Heatwave and storm alerts throughout France today
Red alerts for heatwaves have been given for 13 departments in France today (August 12) and 60 departments are on orange alert [now 65], with storms expected along the Atlantic coast.
[UPDATE, August 12, 12:30: There are now 65 departments on orange alert, as opposed to 60.]
The 13 departments on red alert for heatwaves include the entire Ile-de-France region and four departments in the Nord region (Aisne, Oise, Pas-de-Calais, and Somme).
However, red alerts have been lifted today for the Seine-Maritime and Eure departments in Normandy. This indicates that the heatwave, which began in France five days ago on August 7, is receding.
Of the 60 departments on orange alert today [now 65], 47 are expected to experience heatwaves; five will see heatwaves and storms; and eight will see storms only.
Weather forecaster Météo France predicts that “storms currently present along the Atlantic coast will intensify and become violent from mid-morning”.
Stormy weather along France’s west coast will bring heavy rain, hail, and strong gusts of wind - but this should pass by tomorrow evening (August 13), the forecaster said.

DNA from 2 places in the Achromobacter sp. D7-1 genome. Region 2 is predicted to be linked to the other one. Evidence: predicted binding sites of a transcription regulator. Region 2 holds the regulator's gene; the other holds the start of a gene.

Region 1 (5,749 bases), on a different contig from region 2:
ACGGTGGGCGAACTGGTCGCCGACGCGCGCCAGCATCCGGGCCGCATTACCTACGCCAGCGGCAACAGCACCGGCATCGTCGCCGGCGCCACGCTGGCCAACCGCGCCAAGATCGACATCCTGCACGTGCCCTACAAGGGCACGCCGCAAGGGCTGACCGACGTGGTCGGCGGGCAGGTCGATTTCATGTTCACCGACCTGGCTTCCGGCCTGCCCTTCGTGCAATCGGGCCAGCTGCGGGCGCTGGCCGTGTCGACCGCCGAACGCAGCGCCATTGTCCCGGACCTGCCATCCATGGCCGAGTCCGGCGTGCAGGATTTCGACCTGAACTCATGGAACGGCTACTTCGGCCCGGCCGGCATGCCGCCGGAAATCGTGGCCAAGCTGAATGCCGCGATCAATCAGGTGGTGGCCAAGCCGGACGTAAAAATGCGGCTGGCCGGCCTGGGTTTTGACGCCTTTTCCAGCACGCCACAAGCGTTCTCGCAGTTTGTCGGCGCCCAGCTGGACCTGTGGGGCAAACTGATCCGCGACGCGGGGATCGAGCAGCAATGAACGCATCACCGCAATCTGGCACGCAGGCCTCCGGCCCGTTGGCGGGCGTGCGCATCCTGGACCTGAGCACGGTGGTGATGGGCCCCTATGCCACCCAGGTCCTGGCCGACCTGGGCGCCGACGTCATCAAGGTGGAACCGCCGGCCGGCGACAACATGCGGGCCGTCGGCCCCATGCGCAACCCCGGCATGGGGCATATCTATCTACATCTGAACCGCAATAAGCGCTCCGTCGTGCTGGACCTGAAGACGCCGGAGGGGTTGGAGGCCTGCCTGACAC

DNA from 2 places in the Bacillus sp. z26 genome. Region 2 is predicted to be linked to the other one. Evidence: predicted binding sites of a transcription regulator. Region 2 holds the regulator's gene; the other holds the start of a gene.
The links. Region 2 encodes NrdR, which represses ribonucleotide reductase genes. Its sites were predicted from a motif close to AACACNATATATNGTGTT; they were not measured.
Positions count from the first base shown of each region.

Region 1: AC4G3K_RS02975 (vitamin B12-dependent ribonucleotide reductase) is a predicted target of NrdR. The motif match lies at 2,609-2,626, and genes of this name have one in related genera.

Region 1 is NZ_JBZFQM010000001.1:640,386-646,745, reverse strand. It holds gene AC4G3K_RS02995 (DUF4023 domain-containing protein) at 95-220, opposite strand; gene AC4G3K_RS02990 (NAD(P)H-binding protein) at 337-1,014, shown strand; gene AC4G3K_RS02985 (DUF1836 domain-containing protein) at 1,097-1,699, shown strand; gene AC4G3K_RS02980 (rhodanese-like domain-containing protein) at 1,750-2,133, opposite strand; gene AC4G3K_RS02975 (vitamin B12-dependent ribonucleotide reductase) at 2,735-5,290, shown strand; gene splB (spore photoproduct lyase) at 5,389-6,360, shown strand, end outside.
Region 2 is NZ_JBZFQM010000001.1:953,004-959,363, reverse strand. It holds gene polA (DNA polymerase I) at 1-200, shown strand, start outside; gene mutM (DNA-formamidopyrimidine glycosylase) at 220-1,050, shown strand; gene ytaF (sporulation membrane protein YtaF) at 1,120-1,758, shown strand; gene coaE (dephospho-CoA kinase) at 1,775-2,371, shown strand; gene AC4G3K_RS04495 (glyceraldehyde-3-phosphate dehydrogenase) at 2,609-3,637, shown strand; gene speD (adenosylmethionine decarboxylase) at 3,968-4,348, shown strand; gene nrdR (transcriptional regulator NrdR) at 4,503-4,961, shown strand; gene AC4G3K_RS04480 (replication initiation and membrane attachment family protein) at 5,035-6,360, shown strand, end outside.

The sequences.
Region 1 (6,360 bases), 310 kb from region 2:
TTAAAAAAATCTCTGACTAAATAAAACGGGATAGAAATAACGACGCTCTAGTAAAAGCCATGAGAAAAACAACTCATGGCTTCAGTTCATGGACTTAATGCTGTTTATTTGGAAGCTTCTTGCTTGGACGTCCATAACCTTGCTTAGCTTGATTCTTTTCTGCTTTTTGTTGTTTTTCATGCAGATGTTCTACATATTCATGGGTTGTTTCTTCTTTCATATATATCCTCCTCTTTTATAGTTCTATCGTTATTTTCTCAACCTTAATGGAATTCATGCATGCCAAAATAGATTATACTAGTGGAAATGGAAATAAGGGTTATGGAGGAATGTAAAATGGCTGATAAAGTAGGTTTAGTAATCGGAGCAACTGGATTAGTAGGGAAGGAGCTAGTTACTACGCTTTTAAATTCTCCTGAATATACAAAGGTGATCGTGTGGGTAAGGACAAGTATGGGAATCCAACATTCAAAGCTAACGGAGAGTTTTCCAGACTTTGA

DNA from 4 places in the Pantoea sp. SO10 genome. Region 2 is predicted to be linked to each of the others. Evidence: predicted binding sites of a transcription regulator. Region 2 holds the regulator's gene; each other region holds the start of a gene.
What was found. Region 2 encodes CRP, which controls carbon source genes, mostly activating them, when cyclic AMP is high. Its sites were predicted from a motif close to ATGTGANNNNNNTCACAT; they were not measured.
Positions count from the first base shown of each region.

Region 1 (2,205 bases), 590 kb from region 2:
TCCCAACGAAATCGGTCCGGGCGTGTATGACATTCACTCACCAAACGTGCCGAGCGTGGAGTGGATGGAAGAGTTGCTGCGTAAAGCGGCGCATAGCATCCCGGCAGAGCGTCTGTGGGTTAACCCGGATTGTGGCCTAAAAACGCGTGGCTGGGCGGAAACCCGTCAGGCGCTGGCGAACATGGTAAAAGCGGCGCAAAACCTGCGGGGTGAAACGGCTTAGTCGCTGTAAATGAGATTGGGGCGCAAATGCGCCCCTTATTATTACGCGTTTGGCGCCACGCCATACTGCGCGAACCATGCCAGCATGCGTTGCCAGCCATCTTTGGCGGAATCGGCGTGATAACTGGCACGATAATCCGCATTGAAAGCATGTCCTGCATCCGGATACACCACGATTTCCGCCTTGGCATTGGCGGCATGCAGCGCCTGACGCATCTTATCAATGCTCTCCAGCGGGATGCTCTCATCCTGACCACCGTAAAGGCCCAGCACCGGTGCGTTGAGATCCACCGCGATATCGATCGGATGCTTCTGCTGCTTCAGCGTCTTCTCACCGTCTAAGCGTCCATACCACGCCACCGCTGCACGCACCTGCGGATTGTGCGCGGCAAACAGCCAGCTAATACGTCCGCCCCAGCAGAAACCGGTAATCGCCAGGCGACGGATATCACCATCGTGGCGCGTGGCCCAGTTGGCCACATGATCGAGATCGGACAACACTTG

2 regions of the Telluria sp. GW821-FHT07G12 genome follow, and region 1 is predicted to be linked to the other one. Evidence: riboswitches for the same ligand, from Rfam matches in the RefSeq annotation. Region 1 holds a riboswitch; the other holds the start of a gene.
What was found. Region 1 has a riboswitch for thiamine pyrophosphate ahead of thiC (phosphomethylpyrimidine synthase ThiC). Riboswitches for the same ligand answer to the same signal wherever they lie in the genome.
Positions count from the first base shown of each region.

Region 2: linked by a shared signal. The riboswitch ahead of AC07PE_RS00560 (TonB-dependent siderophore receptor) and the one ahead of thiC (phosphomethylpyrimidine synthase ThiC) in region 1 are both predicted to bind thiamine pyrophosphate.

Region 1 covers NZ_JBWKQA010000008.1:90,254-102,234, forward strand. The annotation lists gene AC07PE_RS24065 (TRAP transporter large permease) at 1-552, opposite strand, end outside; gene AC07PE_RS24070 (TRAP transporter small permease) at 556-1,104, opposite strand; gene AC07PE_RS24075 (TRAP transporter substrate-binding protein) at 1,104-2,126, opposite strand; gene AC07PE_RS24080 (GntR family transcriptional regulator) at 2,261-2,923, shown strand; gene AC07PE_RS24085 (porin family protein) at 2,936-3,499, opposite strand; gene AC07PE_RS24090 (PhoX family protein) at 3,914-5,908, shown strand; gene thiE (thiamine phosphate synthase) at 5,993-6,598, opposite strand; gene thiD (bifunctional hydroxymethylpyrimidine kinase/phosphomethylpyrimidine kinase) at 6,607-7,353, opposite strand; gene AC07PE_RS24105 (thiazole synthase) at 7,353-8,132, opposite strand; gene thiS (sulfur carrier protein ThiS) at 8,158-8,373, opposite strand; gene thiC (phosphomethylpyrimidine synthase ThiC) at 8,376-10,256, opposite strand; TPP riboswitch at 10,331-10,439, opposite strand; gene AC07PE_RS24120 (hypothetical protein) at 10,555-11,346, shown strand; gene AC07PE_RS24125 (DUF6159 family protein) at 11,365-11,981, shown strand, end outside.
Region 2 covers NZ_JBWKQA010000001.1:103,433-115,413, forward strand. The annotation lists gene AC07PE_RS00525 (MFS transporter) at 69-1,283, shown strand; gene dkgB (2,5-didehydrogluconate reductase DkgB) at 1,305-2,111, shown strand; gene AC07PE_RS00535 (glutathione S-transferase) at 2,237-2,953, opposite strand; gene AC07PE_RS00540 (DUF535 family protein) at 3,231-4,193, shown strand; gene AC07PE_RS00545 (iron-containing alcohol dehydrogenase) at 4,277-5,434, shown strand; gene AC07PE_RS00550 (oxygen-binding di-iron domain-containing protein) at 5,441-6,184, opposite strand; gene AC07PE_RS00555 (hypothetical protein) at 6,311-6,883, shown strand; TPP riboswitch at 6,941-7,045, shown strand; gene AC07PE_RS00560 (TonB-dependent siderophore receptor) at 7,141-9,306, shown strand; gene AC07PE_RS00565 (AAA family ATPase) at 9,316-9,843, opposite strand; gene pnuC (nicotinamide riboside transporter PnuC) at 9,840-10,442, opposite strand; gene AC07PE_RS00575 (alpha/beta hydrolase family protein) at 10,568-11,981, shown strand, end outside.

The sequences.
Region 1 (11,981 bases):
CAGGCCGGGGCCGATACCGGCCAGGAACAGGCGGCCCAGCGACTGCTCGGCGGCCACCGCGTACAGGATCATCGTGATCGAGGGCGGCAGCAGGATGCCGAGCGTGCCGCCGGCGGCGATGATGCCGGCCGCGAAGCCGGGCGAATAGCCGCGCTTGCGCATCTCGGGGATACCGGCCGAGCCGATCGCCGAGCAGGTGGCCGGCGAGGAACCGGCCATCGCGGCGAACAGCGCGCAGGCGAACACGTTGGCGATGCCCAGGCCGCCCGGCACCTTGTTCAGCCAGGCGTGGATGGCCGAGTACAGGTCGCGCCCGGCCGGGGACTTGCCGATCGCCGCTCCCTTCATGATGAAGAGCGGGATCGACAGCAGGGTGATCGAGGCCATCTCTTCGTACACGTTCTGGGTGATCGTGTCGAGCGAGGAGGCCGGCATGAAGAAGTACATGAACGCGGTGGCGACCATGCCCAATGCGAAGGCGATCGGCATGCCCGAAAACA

What is a 'red alert' heatwave?
In France, a heatwave (canicule) is defined as a prolonged period during which temperatures are high both during the day and at night. In practice, different departments in France have different definitions of what this means. For example, in Toulouse, Météo France describes a heatwave as three days and nights during which the temperature does not go below 21°C at night and goes over 36°C in the day.
A red alert (alert rouge) heatwave is classed as weather so hot that it may cause significant problems which require “exceptional” measures, such as saturation in hospitals and funeral homes, electricity blackouts.
In such weather, precautions are advised even for people in good health. These include:
- Avoiding doing sports
- Drinking water regularly and avoiding alcohol
- Eating regular meals, even if you are not hungry
- Washing your body with water to cool it down
- Spending at least three hours a day in a cool environment
- Avoiding going outside during the middle of the day when the heat is strongest
- Keeping shutters or curtains closed during the day and avoiding using hot plates and ovens at home